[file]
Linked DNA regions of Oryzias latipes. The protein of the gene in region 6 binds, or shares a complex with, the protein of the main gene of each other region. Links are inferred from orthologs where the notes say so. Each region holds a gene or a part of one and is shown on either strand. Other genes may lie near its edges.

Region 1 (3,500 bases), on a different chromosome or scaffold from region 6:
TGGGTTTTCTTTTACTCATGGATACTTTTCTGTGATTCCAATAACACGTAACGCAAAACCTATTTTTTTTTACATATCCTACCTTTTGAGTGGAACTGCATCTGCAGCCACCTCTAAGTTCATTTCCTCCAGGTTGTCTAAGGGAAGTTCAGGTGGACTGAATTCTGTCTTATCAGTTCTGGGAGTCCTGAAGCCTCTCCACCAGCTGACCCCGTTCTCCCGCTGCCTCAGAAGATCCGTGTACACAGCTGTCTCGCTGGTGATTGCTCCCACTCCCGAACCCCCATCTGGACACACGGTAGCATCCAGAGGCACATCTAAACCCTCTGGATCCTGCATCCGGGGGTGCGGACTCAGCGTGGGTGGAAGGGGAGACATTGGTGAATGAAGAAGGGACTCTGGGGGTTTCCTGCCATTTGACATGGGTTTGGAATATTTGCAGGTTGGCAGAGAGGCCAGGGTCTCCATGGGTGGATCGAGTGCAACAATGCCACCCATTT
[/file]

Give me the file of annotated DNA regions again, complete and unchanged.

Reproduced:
Linked DNA regions of Oryzias latipes. The protein of the gene in region 6 binds, or shares a complex with, the protein of the main gene of each other region. Links are inferred from orthologs where the notes say so. Each region holds a gene or a part of one and is shown on either strand. Other genes may lie near its edges.

Region 1 (3,500 bases), on a different chromosome or scaffold from region 6:
TGGGTTTTCTTTTACTCATGGATACTTTTCTGTGATTCCAATAACACGTAACGCAAAACCTATTTTTTTTTACATATCCTACCTTTTGAGTGGAACTGCATCTGCAGCCACCTCTAAGTTCATTTCCTCCAGGTTGTCTAAGGGAAGTTCAGGTGGACTGAATTCTGTCTTATCAGTTCTGGGAGTCCTGAAGCCTCTCCACCAGCTGACCCCGTTCTCCCGCTGCCTCAGAAGATCCGTGTACACAGCTGTCTCGCTGGTGATTGCTCCCACTCCCGAACCCCCATCTGGACACACGGTAGCATCCAGAGGCACATCTAAACCCTCTGGATCCTGCATCCGGGGGTGCGGACTCAGCGTGGGTGGAAGGGGAGACATTGGTGAATGAAGAAGGGACTCTGGGGGTTTCCTGCCATTTGACATGGGTTTGGAATATTTGCAGGTTGGCAGAGAGGCCAGGGTCTCCATGGGTGGATCGAGTGCAACAATGCCACCCATTT